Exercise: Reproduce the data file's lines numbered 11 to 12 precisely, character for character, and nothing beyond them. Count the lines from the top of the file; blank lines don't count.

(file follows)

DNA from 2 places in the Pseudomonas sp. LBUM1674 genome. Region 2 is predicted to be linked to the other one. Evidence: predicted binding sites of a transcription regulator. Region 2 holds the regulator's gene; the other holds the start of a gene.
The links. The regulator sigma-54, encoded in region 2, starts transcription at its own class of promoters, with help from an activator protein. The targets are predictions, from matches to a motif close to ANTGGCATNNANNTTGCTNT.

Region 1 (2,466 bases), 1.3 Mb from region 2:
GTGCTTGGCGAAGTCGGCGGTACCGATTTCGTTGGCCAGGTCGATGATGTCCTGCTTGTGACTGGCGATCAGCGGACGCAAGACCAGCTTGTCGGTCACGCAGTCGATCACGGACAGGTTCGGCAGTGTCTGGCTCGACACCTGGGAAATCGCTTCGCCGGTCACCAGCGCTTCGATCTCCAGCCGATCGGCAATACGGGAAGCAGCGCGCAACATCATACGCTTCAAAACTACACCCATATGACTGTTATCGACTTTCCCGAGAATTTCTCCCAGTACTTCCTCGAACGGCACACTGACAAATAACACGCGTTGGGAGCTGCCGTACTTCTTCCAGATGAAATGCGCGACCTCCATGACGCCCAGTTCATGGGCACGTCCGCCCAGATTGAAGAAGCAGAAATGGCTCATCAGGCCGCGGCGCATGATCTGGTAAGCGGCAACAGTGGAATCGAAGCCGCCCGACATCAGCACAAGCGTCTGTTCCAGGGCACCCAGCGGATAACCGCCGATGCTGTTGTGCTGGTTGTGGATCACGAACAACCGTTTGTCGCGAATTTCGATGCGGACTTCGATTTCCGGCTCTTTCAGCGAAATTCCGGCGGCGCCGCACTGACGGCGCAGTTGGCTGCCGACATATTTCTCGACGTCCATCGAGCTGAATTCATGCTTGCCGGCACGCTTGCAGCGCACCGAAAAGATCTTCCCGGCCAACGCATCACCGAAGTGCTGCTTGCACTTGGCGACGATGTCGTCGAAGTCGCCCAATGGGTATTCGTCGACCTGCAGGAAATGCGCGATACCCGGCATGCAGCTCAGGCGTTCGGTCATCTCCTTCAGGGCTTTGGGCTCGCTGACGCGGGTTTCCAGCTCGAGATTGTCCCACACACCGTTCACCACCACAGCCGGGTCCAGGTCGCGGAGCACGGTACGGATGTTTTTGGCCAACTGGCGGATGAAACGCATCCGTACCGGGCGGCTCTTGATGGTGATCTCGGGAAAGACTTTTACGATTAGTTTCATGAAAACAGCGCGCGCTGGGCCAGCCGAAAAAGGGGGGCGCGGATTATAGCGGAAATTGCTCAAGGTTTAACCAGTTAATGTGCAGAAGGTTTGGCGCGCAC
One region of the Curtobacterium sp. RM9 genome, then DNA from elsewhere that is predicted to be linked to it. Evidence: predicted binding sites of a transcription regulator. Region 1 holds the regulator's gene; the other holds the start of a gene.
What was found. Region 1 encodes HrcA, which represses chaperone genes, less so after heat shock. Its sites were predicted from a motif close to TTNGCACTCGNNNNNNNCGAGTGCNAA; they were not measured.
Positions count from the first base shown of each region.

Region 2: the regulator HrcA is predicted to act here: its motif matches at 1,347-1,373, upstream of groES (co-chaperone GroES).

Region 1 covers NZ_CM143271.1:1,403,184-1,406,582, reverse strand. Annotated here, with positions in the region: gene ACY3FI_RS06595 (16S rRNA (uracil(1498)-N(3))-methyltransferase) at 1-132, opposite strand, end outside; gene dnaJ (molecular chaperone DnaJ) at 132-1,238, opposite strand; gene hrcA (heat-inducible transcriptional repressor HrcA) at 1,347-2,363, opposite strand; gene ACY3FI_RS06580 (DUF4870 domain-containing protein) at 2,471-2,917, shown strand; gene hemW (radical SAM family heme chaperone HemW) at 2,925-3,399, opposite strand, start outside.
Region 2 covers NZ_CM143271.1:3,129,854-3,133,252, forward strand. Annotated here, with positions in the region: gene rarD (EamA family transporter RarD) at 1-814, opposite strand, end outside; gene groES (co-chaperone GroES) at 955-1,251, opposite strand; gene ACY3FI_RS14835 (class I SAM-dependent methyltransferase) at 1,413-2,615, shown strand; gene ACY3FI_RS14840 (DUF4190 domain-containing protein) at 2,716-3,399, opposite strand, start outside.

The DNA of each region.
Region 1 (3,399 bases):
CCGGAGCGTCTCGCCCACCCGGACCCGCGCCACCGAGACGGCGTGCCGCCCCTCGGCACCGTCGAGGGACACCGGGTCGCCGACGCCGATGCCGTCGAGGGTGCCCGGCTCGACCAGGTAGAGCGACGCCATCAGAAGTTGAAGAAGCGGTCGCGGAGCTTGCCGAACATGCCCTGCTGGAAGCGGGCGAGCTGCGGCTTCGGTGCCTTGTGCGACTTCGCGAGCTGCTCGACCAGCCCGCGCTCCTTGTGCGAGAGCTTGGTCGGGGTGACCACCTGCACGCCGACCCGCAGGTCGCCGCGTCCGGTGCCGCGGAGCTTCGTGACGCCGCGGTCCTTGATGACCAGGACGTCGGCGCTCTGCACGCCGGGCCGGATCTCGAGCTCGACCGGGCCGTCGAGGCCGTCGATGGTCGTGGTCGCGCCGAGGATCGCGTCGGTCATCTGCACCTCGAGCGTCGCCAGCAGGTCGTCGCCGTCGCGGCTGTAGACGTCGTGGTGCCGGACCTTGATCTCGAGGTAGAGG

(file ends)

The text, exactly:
The DNA of each region.
Region 1 (3,399 bases):